Am I in Lust or Am I in Love?
So… you see a girl (or boy… if you’re a girl) walking across from where you are. They glance over your direction, only to see he’s staring right at you with a stunned look! You quickly pretend that you are looking at something else! You start to sweat a little… you try to play it cool, but on the inside your guts do a triple somersault, with a half twist and a few pirouette’s for good measure. Then as she/he wanders into the distance giggling with their friends, you’re left sitting there, with a billion thoughts and feelings pulsing through you, most of which are confusing, and you have no idea what to do… you know you like her/him… but is it more than that? So you’re left with the one question: do any of these signs mean I want a relationship with him or her? Sorry to say it, but not necessarily.
One of my past relationships if we can even call it that, wasn’t love at all. Of course, at the time I was convinced it was love, as we all tend to think in similar situations, but in reality it was nothing but lust tangled up with infatuation, and because of it I was the most unstable, crazy, jealous, human being I’ve ever been. Looking back now, I blush at who I was, and that I was capable of such insanity because of a man.
With those days officially in my past and locked there safely, I can NOW see more clearly than ever what I was experiencing. I was not in love with a guy whom we’ll call “D,” but in lust. A good single’s counselor will point out that more real love is that which has affection and caring for the other person going beyond the physical. The caring is for the well-being of the other, regardless of whether it includes you or not. It may include a desire to nurture or protect. Satisfaction may be by simply being in the presence of the other.
A loving relationship is one where there is respect, kindness and a feeling of togetherness that allows each of you to express yourselves and be yourselves; love is not restrictive or smothering. Initial attraction stirs up neurotransmitters and hormones that create the excitement of infatuation and a strong desire to be close with the person. These chemicals and our emotional and psychological makeup can cause us to obfuscate reality and idealize the object of our attraction. Time spent in fantasy fuels our craving to be with him or her. This is normal when it doesn’t take over our lives. Two individuals will transform their lust into love when they get to see the whole individual (their strengths and weaknesses) and get past the “fantasy level”.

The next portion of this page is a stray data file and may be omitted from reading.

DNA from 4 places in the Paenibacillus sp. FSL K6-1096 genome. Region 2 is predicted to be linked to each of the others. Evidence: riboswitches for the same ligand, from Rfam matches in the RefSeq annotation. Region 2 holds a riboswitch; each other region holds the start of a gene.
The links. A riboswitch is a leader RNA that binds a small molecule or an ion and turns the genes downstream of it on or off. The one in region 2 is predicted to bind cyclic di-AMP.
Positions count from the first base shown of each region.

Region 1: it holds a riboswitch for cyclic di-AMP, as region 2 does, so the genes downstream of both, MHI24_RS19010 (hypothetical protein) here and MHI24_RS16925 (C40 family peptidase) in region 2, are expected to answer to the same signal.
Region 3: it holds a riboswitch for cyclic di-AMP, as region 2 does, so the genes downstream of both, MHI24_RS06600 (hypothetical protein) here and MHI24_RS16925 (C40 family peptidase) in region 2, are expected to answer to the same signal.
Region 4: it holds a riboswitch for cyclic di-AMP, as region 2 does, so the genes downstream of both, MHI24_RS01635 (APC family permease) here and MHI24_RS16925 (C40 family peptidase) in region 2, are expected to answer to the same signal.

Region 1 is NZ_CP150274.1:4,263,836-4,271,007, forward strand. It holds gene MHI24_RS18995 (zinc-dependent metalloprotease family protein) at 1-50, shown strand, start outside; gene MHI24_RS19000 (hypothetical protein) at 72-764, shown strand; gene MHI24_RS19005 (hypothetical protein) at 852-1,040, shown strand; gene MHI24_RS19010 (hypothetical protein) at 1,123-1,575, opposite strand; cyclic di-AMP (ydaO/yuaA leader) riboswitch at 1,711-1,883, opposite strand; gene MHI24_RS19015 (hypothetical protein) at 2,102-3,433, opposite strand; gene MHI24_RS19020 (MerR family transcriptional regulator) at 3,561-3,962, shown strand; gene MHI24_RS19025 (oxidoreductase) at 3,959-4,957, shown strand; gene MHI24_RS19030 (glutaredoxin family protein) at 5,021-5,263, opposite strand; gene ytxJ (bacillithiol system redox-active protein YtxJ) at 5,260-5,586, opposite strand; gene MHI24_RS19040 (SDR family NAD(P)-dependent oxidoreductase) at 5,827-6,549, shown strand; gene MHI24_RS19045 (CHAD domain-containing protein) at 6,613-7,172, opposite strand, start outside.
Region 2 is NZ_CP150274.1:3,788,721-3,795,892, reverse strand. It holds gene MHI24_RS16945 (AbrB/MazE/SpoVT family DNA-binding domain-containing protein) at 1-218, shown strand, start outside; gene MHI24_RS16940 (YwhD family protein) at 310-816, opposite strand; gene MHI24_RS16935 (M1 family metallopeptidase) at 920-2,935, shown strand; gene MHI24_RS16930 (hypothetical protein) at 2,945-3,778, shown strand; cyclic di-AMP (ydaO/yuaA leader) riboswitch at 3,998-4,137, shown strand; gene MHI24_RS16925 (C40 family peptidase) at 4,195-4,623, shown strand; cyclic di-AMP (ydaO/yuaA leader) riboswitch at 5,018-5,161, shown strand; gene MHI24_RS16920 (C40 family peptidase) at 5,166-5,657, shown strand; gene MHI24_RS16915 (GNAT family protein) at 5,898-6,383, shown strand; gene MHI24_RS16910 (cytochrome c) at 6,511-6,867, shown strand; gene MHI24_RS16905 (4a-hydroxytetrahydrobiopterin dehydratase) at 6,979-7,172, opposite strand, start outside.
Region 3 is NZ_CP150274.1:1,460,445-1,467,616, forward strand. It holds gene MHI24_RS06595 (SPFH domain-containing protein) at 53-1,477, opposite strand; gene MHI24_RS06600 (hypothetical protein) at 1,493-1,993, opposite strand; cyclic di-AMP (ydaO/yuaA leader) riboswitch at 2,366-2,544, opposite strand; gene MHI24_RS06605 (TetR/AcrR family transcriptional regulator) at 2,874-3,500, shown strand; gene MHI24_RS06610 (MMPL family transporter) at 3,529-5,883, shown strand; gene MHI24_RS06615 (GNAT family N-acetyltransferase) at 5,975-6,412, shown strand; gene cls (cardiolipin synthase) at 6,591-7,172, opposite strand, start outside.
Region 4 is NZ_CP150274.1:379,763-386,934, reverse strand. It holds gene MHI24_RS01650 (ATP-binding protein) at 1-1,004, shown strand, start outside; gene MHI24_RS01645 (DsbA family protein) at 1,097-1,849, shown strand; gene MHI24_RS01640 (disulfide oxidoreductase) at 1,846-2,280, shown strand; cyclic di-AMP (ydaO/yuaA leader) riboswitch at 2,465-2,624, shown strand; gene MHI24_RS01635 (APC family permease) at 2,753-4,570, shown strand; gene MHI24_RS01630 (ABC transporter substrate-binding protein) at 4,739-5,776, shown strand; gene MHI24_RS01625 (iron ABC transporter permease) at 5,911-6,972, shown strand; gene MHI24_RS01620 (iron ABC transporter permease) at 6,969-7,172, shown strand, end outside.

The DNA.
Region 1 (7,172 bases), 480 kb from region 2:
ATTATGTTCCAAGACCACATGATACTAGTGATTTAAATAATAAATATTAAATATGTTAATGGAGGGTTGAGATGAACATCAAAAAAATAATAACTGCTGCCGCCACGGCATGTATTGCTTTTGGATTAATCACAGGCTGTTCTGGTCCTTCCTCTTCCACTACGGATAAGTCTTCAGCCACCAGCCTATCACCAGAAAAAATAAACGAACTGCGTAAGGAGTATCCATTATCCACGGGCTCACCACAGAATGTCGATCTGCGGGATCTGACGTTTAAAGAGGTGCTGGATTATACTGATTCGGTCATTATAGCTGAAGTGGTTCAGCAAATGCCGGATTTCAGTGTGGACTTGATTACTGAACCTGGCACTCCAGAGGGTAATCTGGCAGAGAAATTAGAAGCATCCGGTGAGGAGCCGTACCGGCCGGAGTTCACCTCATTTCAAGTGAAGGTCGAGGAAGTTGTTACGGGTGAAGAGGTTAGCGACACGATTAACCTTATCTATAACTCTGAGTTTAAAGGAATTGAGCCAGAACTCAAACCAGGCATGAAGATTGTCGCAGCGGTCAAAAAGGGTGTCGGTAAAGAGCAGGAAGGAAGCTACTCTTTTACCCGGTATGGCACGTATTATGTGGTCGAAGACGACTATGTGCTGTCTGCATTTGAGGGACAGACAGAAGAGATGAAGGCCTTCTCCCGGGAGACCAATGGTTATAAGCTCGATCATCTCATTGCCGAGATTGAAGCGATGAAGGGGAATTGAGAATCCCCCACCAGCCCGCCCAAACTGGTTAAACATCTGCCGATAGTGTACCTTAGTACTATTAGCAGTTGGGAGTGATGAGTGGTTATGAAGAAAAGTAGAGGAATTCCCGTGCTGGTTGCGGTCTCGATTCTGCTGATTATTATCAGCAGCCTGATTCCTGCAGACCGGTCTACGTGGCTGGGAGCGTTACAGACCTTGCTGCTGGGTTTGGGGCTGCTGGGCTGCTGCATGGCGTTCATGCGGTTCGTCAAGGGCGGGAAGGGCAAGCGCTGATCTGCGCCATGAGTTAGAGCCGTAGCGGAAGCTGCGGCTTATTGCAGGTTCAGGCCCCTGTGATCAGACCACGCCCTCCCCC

Obsession, addictive love, or lust- infatuation can knock you off your feet in much the same way as falling in love. However, feelings are often distorted by lack of perception, illogical thoughts and a focus on yourself rather than the feelings of the person who is the object of your affection. With an unhealthy infatuation comes an immaturity of expression and attachment that reveals issues going on in your life rather than a display of healthy love. At this juncture, our brain chemicals as well as our attachment style and psychological issues can lead us to become co-dependently attached through a romance or love addiction that feels like love, but is more driven by our need for the chemical rush to avoid feelings of abandonment, depression and low self-esteem.
Excitement and desire may be heightened by intrigue or our partner’s unpredictability or unavailability. We may remain attached and even crave our partner, but our discomfort or unhappiness grows. Instead of focusing on that, our hunger to be with him or her, takes center stage, despite the fact that disturbing facts or character traits arise that are hard to ignore. We may feel controlled or neglected, unsafe or disrespected, or discover that our partner is unreliable, or lies, manipulates, rages, has secrets, or has a major problem, such as drug addiction or serious legal or financial troubles. Nonetheless, we stay and don’t heed our better judgment to leave. Increasingly, we hide our worries and doubts and rely on sex, romance, and fantasy to sustain the relationship. Out of sympathy, we might even be drawn to help and “rescue” our partner or try to change him or her back into the ideal we “fell” for. These are signs of addiction.
A loving relationship can change your life by helping you develop as an individual within its positive embrace. Infatuation can also change your life, often bringing up unresolved issues from the past and leaving you grappling to get a firm foothold on whom you are and where you are going. But how do we know we’re not in Lust BUT In Love, here are 4 signs to know you’re in Love and not in Lust: